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Comparison of two European paediatric emergency departments: does primary care organisation influence emergency attendance?

Comparison of two European paediatric emergency departments: does primary care organisation influence emergency attendance?
Author Information (click to view)

Poropat F, Heinz P, Barbi E, Ventura A,


Poropat F, Heinz P, Barbi E, Ventura A, (click to view)

Poropat F, Heinz P, Barbi E, Ventura A,

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Italian journal of pediatrics 2017 03 0843(1) 29 doi 10.1186/s13052-017-0339-y
Abstract
BACKROUND
To compare paediatric Emergency Department (ED) attendances and admission outcomes in two European hospitals with different paediatric primary care set-up.

METHODS
This is a retrospective prevalence study comparing all paediatric ED attendances during calendar years 2013 in two EDs with similar catchment area: one in Italy (Trieste) where paediatric primary care is provided by office paediatricians, the other, in the UK (Cambridge), where paediatric primary care is provided by general practitioners. Data on reason for presentation, discharge diagnosis and admission rate were collected and sub-group analysis for specific age groups (<1 year, 1-4 years, 5-15 years) was performed. RESULTS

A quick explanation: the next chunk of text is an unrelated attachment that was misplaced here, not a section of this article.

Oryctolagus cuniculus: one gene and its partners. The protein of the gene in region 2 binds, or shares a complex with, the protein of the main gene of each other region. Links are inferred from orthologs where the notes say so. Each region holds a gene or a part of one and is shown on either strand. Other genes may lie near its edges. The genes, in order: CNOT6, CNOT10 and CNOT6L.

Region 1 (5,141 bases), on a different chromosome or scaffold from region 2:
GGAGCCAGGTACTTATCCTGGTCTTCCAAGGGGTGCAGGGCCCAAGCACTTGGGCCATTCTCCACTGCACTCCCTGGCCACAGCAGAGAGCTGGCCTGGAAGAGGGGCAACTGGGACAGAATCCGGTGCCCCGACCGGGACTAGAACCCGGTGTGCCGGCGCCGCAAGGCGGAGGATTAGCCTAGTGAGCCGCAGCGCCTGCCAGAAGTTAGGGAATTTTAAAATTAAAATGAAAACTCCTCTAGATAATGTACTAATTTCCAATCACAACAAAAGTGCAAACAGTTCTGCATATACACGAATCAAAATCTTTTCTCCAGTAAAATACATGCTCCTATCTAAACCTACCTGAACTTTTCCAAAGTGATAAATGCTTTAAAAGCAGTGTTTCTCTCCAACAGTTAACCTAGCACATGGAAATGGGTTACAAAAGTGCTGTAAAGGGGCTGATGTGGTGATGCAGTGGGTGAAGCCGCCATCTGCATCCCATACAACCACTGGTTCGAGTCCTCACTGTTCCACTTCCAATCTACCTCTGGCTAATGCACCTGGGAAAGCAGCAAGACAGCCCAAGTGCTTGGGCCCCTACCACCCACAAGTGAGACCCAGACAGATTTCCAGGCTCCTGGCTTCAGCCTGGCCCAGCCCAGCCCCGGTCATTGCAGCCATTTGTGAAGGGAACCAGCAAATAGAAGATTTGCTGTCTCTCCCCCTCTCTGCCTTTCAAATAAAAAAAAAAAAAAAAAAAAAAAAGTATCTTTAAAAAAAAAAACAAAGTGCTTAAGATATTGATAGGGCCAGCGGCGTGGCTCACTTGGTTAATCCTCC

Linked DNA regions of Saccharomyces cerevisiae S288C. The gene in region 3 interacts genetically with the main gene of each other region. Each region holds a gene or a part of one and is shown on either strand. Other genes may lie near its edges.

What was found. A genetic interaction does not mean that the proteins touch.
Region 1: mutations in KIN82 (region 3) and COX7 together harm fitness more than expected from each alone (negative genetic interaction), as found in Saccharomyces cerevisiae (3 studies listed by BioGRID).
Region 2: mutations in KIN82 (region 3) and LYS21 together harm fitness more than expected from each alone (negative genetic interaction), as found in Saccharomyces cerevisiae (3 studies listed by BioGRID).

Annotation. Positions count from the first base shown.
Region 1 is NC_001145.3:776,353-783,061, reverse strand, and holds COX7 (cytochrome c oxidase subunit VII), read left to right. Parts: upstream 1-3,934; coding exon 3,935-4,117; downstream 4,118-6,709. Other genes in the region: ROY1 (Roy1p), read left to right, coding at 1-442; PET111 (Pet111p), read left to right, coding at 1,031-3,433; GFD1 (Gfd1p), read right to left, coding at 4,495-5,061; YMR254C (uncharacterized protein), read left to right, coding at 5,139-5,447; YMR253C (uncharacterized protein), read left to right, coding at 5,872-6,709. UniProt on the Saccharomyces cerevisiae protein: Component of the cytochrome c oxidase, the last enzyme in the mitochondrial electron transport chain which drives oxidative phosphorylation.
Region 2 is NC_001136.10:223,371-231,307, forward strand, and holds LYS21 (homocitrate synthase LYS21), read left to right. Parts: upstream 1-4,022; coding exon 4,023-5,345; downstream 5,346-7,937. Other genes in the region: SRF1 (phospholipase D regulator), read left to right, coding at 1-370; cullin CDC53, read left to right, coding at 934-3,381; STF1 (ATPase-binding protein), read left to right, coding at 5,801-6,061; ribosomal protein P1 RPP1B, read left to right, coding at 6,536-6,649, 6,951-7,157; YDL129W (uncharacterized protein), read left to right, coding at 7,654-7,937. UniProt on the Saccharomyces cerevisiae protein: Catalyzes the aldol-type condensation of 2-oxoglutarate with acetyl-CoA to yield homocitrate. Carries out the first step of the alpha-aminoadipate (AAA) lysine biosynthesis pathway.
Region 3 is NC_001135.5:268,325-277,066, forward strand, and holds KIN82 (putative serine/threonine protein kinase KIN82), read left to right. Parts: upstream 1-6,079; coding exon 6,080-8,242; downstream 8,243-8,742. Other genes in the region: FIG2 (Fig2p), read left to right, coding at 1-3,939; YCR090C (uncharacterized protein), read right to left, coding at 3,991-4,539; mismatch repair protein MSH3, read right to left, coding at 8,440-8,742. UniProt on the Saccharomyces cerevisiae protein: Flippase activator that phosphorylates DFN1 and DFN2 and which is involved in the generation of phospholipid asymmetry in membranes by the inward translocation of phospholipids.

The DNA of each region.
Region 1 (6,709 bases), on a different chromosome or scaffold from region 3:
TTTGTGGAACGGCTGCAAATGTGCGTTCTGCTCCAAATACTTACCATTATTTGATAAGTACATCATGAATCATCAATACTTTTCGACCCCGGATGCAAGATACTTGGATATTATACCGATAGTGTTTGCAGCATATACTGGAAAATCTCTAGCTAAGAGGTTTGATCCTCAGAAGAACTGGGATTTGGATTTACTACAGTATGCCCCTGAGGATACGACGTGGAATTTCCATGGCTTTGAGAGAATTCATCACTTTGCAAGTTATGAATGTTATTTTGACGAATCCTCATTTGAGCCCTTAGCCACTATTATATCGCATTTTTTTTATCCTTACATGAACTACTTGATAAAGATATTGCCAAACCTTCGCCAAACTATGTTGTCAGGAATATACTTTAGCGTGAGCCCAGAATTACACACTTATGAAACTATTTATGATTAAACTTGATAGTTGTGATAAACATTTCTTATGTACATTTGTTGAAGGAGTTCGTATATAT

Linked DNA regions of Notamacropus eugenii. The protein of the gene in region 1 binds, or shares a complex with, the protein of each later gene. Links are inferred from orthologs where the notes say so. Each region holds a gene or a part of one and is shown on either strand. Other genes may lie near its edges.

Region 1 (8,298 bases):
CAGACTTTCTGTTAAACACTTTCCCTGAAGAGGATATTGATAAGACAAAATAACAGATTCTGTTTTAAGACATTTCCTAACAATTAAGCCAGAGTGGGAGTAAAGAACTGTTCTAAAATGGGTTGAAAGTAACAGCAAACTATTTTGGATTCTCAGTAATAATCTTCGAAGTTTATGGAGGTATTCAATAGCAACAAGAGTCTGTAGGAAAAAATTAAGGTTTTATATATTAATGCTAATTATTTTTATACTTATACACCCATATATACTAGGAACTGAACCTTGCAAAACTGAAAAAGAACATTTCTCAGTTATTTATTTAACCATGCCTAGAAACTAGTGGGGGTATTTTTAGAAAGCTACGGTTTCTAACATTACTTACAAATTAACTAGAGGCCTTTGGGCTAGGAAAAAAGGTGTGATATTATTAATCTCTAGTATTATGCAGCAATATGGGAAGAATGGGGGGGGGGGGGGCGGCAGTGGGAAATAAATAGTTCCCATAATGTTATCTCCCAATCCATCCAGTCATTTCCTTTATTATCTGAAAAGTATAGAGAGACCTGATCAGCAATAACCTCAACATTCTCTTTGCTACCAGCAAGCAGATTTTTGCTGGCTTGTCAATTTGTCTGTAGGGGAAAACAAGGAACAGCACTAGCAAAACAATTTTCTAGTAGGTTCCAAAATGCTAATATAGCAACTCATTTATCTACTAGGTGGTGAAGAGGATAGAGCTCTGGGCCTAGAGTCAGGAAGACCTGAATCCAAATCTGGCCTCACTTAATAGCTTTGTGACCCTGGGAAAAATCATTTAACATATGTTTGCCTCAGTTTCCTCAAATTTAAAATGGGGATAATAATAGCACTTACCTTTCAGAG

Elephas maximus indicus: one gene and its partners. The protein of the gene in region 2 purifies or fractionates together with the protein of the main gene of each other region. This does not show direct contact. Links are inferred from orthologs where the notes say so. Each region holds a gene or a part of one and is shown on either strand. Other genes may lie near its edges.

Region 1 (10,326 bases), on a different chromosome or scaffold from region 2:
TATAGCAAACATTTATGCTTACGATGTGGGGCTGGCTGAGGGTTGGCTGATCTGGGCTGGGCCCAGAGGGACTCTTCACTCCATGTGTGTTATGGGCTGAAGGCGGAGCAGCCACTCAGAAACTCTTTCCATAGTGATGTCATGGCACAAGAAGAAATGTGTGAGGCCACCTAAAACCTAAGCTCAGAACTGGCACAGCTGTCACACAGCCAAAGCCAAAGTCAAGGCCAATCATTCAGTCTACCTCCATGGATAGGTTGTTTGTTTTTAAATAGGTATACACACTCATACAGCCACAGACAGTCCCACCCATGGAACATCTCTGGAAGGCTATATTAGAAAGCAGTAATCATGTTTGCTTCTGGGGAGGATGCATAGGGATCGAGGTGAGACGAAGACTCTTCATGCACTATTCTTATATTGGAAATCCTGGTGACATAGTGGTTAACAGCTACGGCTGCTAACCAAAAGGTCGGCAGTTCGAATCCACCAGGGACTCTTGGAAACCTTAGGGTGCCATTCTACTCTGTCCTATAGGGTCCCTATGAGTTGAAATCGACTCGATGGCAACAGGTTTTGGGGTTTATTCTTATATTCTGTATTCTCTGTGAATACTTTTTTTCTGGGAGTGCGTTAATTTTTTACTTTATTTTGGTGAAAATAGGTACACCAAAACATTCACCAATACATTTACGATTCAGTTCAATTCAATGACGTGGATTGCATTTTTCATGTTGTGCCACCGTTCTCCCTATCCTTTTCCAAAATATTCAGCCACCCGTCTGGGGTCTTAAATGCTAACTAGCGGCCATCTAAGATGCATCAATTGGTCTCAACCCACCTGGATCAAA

Over 12 months, 20.331 children (0-15 years old) were seen in Cambridge and 18.646 in Trieste, with a very similar age distribution in both centres, except for the youngest age group: the percentage of infants seen in comparison with the total number of children attending ED was 1/3 higher in England than in Italy (15.4% vs 11.4%). The reasons for attendance were similar: under 1 year of age, the chief complaints were fever, breathing difficulties and gastrointestinal problems while in the older age groups trauma represented the commonest reason. Among discharge diagnoses, no differences were found between the two hospitals, except for faltering growth and "well child", more frequently diagnosed in English children under 5 years. The proportion of admissions was three times higher in Cambridge (14.1% vs 4.8%) with most children being admitted for infectious diseases.

CONCLUSIONS
ED attendances in infants are more common in a primary care setting provided by general practicioner and, moreover, admission rates in all age groups are 1/3 reduced by primary care based paediatricians. Due to the methodological limits of this study, it isn’t possible to evaluate whether these results depend only on paediatric primary care set-up or be determined by other confounding factors. New studies are needed to confirm this preliminary evidence.

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